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A protester with a chalk outline and halo, representing the people killed in the nuclear bombings, lies down at the West Gate entrance at Lawrence Livermore Laboratory in Livermore, Calif., during a demonstration against nuclear weapons on the 69th anniversary, on Wednesday, Aug. 6, 2014, of the bombing of Hiroshima and Nagasaki, Japan by the United States during World War II. (Jim Stevens/Bay Area News Group)

LIVERMORE -- Sixty-nine years after the massive devastation of the atomic bombings of Hiroshima and Nagasaki in 1945, there were 60 seconds of silence at 8:15 a.m. Wednesday to commemorate the moment when the first bomb was dropped.

This year's anniversary protest outside the Lawrence Livermore National Laboratory bore the theme "Failure to Disarm." It was marked by lawsuits, filed in April by the tiny Republic of the Marshall Islands against nine nuclear weapons states, including the United States. The lawsuits do not seek damages relating to the 67 nuclear weapons tests the U.S. conducted in the Marshall Islands between 1946 and 1958. Instead, the "Nuclear Zero" lawsuits, filed in The Hague and against the U.S. in federal court in San Francisco, claim the nine states failed to disarm as prescribed by the Nuclear Non-Proliferation Treaty and by customary international law. The San Francisco complaint specifically cites the Livermore lab's activities to modernize the U.S. nuclear weapons stockpile as a breach of the treaty and a violation of international law.

Before the moment of silence, approximately 100 peace activists gathered outside the lab to hear keynote speeches and rally to the music of Duamuxa and Daniel Zwickel, the son of longtime peace advocates Abe and Jean Zwickel. Approximately 30 people were arrested and cited by Alameda County sheriff's officers for trespassing and released.

Marylia Kelley, executive director of Tri-Valley Communities Against a Radioactive Environment, said before Wednesday's protest that she intended to "stand up for a world free of the scourge of nuclear weapons and potential global annihilation."

Specifically concerned about the lab's formal budget request to Congress that earmarks 89 percent of the lab's fiscal year funds for activities related to nuclear weapons, Kelley said the issue isn't whether or not society should have scientists, it is what they should be creating.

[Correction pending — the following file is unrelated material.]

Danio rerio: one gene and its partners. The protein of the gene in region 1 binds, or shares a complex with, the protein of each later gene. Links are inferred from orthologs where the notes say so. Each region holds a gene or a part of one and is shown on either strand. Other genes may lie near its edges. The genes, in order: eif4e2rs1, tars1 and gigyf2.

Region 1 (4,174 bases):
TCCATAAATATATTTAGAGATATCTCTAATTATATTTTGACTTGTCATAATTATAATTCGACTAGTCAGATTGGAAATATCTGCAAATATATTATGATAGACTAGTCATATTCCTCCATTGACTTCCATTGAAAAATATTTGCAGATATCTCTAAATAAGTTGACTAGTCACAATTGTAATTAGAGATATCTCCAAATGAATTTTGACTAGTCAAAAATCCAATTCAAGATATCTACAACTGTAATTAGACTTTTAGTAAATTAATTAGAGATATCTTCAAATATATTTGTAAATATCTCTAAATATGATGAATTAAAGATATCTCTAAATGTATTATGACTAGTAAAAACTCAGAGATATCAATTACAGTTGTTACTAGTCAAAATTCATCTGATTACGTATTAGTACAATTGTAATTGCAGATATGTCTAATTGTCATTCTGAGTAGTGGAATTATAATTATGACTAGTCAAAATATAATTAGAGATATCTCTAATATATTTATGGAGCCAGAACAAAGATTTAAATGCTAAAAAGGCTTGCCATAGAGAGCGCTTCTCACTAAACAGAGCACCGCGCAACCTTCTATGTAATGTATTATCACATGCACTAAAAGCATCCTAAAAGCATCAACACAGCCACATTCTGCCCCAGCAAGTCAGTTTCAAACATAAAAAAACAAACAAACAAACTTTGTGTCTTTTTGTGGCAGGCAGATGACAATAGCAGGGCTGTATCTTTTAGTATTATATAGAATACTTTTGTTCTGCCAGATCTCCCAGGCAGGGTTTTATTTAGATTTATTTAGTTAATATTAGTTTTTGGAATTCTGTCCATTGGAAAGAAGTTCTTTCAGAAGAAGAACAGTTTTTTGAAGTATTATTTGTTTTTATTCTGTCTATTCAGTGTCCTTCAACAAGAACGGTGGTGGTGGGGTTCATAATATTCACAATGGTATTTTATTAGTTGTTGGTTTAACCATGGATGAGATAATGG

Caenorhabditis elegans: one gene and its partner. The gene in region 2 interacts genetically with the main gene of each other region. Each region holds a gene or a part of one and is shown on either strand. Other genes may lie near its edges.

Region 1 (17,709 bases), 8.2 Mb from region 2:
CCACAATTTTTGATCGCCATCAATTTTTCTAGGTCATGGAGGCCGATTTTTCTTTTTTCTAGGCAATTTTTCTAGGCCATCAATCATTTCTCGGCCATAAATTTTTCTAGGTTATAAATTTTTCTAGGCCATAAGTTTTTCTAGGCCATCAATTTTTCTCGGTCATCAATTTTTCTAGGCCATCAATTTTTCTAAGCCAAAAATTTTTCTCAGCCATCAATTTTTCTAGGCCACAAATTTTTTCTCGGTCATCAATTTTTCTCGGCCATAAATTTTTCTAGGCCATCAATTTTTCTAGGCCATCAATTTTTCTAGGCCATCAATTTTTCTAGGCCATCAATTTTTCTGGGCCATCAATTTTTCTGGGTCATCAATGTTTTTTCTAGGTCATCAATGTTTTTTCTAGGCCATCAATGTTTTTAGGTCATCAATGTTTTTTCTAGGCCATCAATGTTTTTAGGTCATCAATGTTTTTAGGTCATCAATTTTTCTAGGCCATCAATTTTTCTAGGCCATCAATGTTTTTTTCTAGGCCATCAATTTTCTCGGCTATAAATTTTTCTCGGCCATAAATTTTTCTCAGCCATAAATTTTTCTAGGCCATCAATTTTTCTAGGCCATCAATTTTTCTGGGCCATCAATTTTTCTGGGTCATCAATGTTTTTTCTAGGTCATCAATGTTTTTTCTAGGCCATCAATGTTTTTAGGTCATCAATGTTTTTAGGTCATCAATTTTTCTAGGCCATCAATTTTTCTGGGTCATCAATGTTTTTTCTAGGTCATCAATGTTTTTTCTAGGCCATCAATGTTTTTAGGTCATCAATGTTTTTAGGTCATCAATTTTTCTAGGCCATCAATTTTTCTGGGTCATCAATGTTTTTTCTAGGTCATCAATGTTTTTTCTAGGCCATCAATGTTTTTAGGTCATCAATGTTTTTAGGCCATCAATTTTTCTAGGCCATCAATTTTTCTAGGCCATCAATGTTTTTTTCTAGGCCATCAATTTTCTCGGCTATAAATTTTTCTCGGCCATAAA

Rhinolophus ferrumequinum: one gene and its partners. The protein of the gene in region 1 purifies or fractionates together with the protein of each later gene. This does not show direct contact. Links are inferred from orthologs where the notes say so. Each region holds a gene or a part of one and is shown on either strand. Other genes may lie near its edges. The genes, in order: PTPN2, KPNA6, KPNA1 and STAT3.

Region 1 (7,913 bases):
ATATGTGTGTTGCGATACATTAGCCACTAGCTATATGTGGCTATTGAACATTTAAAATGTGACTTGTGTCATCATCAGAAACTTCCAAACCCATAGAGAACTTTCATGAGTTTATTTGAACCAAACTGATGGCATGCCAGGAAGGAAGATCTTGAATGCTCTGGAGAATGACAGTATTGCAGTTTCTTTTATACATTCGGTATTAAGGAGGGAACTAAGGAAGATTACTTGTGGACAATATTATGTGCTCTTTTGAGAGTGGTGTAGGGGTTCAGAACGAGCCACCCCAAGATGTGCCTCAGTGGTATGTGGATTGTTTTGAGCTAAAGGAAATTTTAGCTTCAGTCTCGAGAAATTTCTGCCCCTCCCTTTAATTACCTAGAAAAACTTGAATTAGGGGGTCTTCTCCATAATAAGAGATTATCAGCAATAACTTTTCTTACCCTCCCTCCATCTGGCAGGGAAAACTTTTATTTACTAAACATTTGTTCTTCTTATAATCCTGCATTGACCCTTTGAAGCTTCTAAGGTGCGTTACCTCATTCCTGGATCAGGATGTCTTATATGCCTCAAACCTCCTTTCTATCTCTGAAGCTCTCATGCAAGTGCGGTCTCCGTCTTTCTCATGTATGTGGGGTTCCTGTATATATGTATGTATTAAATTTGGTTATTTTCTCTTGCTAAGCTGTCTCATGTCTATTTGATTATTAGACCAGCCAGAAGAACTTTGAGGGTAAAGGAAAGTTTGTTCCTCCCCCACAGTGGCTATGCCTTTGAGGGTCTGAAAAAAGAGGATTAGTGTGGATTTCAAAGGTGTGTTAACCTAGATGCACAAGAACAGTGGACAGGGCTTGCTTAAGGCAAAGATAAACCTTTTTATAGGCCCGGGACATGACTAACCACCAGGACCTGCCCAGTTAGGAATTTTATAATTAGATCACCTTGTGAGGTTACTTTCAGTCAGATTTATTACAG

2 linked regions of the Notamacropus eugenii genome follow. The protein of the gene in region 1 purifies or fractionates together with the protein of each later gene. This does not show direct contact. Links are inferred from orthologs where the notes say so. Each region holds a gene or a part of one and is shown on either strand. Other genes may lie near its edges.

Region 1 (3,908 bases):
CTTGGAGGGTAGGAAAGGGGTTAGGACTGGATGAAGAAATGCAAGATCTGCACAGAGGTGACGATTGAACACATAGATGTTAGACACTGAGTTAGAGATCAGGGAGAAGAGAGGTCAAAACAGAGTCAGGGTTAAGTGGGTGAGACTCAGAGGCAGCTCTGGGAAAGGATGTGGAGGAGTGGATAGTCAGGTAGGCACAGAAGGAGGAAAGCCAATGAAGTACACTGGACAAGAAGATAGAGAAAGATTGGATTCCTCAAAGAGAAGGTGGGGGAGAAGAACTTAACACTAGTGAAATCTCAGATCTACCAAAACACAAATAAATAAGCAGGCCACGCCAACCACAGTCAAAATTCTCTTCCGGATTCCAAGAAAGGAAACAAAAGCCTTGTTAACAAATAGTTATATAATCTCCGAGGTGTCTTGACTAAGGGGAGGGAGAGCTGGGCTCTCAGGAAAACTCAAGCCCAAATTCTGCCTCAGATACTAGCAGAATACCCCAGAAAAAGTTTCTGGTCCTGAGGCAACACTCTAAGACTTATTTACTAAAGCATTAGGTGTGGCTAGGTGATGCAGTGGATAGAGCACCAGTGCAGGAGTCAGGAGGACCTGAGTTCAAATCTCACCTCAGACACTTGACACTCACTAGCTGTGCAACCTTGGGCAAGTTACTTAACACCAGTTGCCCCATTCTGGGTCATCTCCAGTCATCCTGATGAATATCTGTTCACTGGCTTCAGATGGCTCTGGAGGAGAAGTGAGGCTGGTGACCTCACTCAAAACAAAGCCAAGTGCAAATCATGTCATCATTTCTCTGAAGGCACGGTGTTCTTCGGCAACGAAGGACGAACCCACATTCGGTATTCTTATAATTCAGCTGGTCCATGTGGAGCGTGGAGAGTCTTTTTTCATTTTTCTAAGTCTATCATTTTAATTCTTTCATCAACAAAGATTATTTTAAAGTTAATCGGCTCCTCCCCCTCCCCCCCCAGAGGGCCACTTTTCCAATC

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Tri-Valley CAREs Staff Attorney Scott Yundt monitors the lab's activities and facilitates a support group for the 1,900 former lab employees who have filed for compensation because of job-related illnesses.

"Half of them have been refused, and it's been a powerful learning process for me," Yundt said. "We hear about above-the-ground accidents, but every worker has stories of spilling radioactive materials, and many of them get ill."

Yundt attended his 10th protest this year and said he hoped a group campout in Del Valle Regional Park on Tuesday would help prompt him to recommit himself to action. Planning to take his wife and two young children to join the roughly 30 people he said typically attend the nighttime vigil, Yundt expressed his hope that ongoing protests will result in future change.

"Even our high-level military officers believe (nuclear) technology is no longer serving the use we want it to," he said. "They recognize it's a huge waste of money and (nuclear) programs should be scaled back."

Bob Hanson, of Rossmoor, said he planned to attend the protest because he's angry at his country.

"One person's voice doesn't amount to much, but I have to hope that my example will help others to wake up and take action for the good of the planet we live on," he said. " I would like my grandchildren to have the chance to live in a world uncontaminated by nuclear radiation."